I interviewed Maria as part of my research on the role of religion in the lives of low-income urban mothers. She recounted her experiences as we sat in her small apartment in the family shelter, her toddler dribbling grape juice as he played with my eight-month-old son. Her story presents several paradoxes: here is a woman whose deep traditional religious faith is a defining part of her life, yet she does not attend church. Maria, like many other very poor urban mothers, has pressing needs that could in part be met by the spiritual, emotional, and practical support of a church congregation. Yet it turns out that, like Maria, even if women are highly personally religious, many do not regularly participate in organized religion. And although she is not currently part of a church congregation, religious faith pervades and shapes the ways in which Maria responds to challenges, parents her children, and makes meaning of her circumstances.

I did not set out to write a book about the role of religion in the lives of mothers in poverty. Originally I planned to explore the connection between faith and work for low-income mothers. As a new mother of an infant, I found myself surprised when talking with some highly educated mothers who used religious language and concepts to frame their decision to leave the labor force and care full-time for their children. These affluent and religious mothers viewed any use of child care and continuation of career as selfish at best, if not a downright rejection of God's will. But I knew welfare reform required poor mothers of very young children to work. What did low-income mothers think? I wondered. Certainly some of them were conservative Catholics or evangelical Protestants like these highly educated, affluent women who rejected the concept of mothers of young children working outside of the home. Did poor women simply frame these issues differently due to their economic circumstances? How did the requirements of welfare reform square with their religious convictions? I set out to explore these questions, conducting in-depth interviews with urban mothers who were on or had recently transitioned off welfare and, later, talking with pastors who ministered in poor urban areas.

I found that religion can influence poor mothers' conceptions of work, welfare, and motherhood. But what really struck me in the interviews was how personally religious many respondents seemed to be, yet they did not attend church. I saw how prayer and religious beliefs played a defining role in their daily lives, although organized religion often played little or no part. Unasked, mothers brought up how they had found it difficult to continue attending church after moving into a transitional housing shelter or how they had felt stigmatized at church for being single mothers or for some other aspect of their lifestyle. And although most did not participate in organized religion, they spoke repeatedly about how much they relied on prayer and faith in facing challenges such as securing housing and jobs, raising their children in dangerous neighborhoods, and trying to make sense of the difficulties they faced. Religious faith served as a lens through which many viewed and interpreted their worlds.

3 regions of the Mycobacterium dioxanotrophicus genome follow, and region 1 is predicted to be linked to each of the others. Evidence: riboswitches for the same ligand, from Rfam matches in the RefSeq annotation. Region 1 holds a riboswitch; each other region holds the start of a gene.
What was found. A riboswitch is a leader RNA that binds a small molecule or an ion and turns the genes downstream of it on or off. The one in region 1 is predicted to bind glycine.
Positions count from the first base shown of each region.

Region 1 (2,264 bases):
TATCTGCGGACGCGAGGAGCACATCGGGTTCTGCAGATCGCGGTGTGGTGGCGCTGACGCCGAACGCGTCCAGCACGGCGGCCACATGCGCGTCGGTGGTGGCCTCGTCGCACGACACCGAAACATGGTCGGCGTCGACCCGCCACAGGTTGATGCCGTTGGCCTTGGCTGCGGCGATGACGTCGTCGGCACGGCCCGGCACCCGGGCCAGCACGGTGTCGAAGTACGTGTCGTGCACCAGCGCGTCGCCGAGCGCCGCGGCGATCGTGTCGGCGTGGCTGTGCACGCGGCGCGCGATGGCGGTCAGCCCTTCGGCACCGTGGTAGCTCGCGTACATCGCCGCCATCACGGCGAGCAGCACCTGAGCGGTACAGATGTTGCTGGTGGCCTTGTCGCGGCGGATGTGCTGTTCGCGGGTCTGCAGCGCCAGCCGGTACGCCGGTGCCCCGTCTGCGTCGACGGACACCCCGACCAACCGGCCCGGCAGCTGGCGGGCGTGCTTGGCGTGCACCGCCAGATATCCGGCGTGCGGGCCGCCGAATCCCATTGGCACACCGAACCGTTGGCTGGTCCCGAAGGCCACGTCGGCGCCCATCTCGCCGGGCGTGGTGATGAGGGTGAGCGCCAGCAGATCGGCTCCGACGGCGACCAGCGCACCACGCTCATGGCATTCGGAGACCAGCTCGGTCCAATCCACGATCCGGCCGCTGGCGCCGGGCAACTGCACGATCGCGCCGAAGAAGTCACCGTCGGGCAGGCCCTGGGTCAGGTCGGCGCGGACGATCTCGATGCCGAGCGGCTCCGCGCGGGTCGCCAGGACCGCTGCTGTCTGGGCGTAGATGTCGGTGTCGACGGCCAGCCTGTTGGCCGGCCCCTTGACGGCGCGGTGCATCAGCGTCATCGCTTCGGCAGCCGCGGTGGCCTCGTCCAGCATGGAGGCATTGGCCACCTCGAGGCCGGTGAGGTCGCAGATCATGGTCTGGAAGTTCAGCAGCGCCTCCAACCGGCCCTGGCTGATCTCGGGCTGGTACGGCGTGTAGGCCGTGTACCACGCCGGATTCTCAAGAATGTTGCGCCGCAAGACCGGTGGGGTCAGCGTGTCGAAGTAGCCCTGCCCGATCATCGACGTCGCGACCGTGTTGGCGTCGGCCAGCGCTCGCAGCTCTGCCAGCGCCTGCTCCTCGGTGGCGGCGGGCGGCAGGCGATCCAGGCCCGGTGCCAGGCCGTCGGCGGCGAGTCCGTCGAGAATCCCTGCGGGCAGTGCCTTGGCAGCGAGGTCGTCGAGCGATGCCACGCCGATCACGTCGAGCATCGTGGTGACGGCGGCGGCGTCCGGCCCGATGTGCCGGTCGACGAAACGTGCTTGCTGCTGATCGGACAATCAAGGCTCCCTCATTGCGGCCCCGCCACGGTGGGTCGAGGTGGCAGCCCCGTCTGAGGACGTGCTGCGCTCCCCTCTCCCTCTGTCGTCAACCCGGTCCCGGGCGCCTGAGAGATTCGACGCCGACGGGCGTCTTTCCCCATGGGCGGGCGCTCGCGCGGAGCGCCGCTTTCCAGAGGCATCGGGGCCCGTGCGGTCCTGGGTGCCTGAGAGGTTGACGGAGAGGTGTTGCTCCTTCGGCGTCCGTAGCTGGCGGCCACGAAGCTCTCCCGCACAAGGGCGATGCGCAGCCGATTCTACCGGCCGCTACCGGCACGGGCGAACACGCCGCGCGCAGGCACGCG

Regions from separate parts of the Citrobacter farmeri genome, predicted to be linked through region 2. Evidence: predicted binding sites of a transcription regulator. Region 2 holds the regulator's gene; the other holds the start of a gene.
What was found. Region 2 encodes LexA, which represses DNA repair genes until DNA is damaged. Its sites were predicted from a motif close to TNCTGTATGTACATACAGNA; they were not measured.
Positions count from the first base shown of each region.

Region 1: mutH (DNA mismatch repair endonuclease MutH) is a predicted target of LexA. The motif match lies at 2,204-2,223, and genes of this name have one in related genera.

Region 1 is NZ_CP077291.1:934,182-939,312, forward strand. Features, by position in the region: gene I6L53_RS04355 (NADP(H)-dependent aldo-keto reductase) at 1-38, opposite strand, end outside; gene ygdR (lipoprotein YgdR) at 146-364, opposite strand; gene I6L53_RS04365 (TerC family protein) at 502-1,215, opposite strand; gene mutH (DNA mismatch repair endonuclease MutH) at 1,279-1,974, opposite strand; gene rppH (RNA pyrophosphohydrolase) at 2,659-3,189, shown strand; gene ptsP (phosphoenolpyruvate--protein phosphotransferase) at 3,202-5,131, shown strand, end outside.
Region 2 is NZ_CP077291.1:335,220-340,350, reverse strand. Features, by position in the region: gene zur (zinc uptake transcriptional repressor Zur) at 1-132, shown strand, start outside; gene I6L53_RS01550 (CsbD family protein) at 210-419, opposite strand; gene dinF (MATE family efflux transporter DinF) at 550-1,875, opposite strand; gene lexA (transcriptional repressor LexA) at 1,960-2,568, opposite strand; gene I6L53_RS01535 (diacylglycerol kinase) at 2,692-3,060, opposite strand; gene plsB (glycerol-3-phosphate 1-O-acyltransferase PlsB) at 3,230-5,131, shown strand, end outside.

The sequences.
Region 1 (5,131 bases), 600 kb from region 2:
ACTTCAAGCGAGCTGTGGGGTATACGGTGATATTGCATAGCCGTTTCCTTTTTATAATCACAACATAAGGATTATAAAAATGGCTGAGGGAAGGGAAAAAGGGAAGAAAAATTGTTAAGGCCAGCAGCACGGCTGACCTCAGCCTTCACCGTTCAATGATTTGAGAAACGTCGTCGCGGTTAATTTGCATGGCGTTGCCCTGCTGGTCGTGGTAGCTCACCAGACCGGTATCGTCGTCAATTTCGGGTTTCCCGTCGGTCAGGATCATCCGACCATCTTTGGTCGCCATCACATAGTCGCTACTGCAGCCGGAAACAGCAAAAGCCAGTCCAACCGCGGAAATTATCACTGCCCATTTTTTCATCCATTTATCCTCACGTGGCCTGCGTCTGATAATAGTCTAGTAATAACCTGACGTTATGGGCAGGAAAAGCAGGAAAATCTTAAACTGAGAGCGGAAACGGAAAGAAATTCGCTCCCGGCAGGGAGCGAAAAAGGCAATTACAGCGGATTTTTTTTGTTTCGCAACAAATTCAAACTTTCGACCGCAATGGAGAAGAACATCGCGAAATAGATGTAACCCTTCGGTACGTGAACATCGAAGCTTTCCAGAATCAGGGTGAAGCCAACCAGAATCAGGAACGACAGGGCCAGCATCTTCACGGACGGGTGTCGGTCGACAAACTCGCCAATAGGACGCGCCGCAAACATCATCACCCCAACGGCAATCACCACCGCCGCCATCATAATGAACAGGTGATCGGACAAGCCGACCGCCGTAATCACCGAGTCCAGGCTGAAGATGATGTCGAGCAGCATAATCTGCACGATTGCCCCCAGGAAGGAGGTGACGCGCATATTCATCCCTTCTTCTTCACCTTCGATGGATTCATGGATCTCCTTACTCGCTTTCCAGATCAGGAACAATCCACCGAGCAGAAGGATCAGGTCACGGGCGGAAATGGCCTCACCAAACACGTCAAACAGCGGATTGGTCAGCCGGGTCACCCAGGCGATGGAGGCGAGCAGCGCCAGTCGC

Everyday Religion

This book contributes to a growing body of research on "lived religion" or "everyday religion," that is, how people actually practice religion in their daily lives. David Hall notes, "We know next-to-nothing about religion as practiced and precious little about the everyday thinking and doing of lay men and women" (1997, vi). Scholars such as historians Robert Orsi and Marie Griffith, sociologists Meredith McGuire and Courtney Bender, and anthropologist Marla Frederick, among others, have produced groundbreaking work on lived religion. To study lived religion, states Orsi, "entails a fundamental rethinking of what religion is and of what it means to be 'religious.' ... Religion comes into being in an ongoing, dynamic relationship with the realities of daily life" (1997, 7). Nancy Ammerman draws attention to everyday experiences of individual lives and the importance of understanding the social worlds where religious ideas and practices exist. Traditional ways of measuring religion, such as religious adherence and church affiliation, miss the many religious practices that occur outside of institutions, leaving much of actual everyday religion unanalyzed (Ammerman 2007).